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There is currently no legislative framework in place in India to govern cryptocurrencies. So, why are there so many ads?

Nothing is very difficult, and everything is straightforward. Something will happen if you use CoinSwitch.

Crypto is the future, and the future is simple, according to Ranveer Singh’s recent commercial for CoinSwitch Kuber, a cryptocurrency exchange platform. For the past three weeks, the ad has been airing on TV channels and OTT platforms, with Singh in his Gully Boy persona pushing a bunch of Mumbai bhais to invest in the cryptocurrency platform.

In India, there is currently no legal structure in place to regulate cryptocurrencies. So, why do there seem to be so many ads?

Nothing is very tough, and everything is simple. If you utilise CoinSwitch, something will happen.

According to Ranveer Singh’s recent commercial for CoinSwitch Kuber, a cryptocurrency exchange platform, crypto is the future, and the future is simple. The ad has been showing on TV stations and OTT platforms for the past three weeks, with Singh in his Gully Boy persona urging a group of Mumbai bhais to invest in the bitcoin platform.

In India, cryptocurrency is unregulated. This adds to the risk of an already high-risk product. Consumers, on the other hand, are bombarded with full-page ads and glitzy campaigns showcasing their favourite celebrities, all asking them to invest. Tanmay Bhatt can be found on YouTube, Nikhil Chinapa can be found on Instagram, and Kunaal Roy Kapur can be seen on television. The India-Pakistan cricket match was shown last week with a slew of bitcoin advertisements.

So, what exactly is going on here?

According to BrokerChooser, the broker discovery and comparison tool, India has the biggest number of cryptocurrency owners in the world — 10.07 crore. With 2.74 crore, the United States is second, which Russia followed with 1.74 crore & Nigeria with 1.30 crore.

Within hours, the value of a cryptocurrency might skyrocket or plunge. A “play-to-earn” cryptocurrency inspired by the South Korean dystopian sitcom Squid Games was released ten days ago, and presale Squid tokens sold out in a second, according to the white papers. According to CoinMarketCap, a market monitoring firm, the Squid token has increased by 75 thousand percent this week, but it has also issued a warning about the need to be cautious when trading after receiving many reports of people being unable to sell the token.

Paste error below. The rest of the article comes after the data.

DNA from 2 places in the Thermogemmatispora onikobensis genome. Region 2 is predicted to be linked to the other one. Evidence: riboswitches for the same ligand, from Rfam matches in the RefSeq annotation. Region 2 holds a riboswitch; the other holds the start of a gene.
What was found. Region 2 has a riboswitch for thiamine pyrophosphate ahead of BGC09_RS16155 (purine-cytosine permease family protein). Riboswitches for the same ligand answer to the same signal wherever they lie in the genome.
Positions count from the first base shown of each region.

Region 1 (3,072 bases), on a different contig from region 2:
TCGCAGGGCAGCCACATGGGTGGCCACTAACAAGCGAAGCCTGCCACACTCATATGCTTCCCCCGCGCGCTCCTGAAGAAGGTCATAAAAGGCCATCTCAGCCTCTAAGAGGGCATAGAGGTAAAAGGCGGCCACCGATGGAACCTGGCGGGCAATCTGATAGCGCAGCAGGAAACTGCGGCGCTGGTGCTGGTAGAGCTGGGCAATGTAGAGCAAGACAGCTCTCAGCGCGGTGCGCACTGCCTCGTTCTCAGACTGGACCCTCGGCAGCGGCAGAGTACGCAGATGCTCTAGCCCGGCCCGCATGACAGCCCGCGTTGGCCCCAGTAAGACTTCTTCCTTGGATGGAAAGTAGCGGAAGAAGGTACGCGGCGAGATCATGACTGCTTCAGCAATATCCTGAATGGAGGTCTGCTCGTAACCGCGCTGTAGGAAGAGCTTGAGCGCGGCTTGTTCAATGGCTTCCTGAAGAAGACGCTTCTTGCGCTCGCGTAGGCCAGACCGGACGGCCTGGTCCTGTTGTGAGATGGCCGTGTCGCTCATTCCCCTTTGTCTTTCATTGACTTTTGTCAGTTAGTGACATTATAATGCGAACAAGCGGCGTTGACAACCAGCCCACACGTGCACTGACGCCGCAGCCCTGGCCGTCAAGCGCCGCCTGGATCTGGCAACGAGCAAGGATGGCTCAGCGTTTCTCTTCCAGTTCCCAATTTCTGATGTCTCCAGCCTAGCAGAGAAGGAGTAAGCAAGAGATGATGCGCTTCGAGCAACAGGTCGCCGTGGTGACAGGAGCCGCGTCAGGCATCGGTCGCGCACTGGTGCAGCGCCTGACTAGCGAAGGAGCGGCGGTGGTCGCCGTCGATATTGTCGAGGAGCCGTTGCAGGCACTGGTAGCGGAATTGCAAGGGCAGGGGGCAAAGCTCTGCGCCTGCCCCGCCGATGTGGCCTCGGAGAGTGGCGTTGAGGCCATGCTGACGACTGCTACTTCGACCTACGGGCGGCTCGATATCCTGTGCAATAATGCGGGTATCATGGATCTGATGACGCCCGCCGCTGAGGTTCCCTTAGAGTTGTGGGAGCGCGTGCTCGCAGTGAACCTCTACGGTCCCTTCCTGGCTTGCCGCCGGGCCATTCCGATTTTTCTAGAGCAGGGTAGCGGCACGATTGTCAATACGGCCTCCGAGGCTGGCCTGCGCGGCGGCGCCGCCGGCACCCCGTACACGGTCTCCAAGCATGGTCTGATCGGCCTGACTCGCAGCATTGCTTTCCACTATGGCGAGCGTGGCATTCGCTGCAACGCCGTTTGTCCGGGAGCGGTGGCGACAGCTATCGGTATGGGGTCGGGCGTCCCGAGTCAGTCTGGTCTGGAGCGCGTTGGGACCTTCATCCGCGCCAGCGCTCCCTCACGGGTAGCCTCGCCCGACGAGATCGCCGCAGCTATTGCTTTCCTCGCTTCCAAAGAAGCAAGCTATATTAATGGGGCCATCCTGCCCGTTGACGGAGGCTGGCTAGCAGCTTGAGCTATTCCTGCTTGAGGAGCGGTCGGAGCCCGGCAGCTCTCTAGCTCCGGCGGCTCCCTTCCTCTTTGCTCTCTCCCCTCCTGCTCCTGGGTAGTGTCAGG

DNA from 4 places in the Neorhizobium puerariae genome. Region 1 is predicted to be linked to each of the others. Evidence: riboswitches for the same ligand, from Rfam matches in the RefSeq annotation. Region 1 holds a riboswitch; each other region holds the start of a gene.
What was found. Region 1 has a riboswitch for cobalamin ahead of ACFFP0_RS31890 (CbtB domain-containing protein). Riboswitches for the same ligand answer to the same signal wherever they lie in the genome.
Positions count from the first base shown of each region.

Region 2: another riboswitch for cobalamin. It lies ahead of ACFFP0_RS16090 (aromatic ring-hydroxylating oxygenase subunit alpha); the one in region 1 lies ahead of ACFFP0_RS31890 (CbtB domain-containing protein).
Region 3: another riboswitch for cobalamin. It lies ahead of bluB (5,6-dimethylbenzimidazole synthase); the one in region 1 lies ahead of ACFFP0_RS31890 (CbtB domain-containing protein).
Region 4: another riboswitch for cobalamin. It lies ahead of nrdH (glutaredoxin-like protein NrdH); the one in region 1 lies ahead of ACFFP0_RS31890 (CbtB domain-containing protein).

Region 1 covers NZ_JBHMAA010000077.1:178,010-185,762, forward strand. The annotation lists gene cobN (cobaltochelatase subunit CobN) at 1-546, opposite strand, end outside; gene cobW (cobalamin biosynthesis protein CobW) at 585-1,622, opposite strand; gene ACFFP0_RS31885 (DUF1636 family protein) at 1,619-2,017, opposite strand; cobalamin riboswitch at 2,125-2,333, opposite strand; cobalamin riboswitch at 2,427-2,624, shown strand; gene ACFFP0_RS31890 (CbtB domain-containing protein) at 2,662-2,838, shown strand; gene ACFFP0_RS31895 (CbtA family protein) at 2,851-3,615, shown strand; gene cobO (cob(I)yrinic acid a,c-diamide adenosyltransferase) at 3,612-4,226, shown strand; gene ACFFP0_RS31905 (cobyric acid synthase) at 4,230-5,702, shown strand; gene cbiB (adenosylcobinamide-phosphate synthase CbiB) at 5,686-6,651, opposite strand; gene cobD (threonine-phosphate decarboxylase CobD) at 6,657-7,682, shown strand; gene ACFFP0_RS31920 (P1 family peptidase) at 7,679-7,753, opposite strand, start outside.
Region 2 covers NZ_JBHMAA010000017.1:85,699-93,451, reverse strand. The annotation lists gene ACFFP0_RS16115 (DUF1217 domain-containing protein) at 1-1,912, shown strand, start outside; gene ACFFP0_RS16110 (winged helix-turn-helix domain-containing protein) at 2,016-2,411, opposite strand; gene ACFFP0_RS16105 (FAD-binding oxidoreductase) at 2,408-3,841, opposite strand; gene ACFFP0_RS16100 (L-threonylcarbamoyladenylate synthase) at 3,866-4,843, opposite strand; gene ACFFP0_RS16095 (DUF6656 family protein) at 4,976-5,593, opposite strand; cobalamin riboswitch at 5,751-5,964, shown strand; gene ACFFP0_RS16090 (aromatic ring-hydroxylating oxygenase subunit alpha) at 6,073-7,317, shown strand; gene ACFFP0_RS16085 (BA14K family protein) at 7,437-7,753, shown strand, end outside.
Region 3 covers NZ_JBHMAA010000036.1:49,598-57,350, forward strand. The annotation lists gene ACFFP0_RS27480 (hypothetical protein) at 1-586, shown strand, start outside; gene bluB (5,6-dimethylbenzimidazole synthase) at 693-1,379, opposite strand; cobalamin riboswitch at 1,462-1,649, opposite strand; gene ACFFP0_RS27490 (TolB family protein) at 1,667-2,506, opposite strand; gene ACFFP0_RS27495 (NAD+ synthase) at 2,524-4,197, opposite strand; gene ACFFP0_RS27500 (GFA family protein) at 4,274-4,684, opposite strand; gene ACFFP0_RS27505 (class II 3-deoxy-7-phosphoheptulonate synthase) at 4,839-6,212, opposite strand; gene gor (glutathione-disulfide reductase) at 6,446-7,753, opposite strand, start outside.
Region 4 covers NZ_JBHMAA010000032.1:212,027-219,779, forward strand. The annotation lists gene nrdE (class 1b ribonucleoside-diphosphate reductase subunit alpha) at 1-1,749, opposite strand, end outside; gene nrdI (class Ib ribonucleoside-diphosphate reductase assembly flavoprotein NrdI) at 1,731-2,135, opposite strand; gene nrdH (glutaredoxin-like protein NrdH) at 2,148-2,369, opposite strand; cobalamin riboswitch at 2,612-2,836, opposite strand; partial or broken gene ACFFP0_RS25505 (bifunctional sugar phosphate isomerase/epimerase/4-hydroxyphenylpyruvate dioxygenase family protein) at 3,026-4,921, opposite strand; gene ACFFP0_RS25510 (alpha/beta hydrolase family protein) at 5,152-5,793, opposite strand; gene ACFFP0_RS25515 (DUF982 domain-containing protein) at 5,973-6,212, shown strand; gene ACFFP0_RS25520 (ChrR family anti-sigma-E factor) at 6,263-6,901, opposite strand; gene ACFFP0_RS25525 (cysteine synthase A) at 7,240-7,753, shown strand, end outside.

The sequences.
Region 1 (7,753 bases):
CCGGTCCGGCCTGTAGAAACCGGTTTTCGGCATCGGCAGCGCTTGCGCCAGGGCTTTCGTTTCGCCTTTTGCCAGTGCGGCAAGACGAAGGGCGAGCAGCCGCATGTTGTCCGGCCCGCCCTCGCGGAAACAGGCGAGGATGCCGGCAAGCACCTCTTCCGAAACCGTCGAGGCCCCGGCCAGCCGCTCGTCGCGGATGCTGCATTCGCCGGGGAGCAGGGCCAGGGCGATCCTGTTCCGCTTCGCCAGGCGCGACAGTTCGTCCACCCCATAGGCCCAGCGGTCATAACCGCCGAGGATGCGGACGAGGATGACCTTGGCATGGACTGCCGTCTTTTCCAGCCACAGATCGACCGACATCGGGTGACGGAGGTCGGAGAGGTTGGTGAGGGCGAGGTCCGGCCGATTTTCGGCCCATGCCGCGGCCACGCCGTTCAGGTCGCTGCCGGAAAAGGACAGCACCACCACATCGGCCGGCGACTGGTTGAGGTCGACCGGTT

Investors are also unprotected from the volatility of bitcoin or from fraud due to the lack of regulation.

The Reserve Bank of India (RBI) prohibited banks and other regulated financial institutions from engaging with clients that deal in private cryptocurrencies such as Bitcoin in 2018. The Supreme Court intervened in March and overturned the decree, ruling that the RBI lacks the authority to limit individual cryptocurrency transactions under existing legislation.

The Indian government is rumoured to be considering enacting a cryptocurrency regulation bill in the 2022 budget. Meanwhile, the ads are available for free, with fine print warnings about market risk. It’s easy to miss if you blink.

Advertisement disclaimers are frequently small, brief, and easy to overlook.

In the absence of statutory regularisation, cryptocurrencies, according to Anirban Bhattacharyya, partner at Shardul Amarchand Mangaldas, are fundamentally assets.

“It’s as good as purchasing or selling any goods online from an Indian regularisation standpoint,” he said. “However, these are assets with a value that fluctuates and trades. These are securities in all but name, except that they aren’t treated as such by regulatory organisations like the SEBI or the RBI.”

Other investment vehicles, such as mutual funds, have significantly greater visibility and transparency than bitcoin exchanges, according to Bhattacharya, because regulations specify exactly how these firms should operate.

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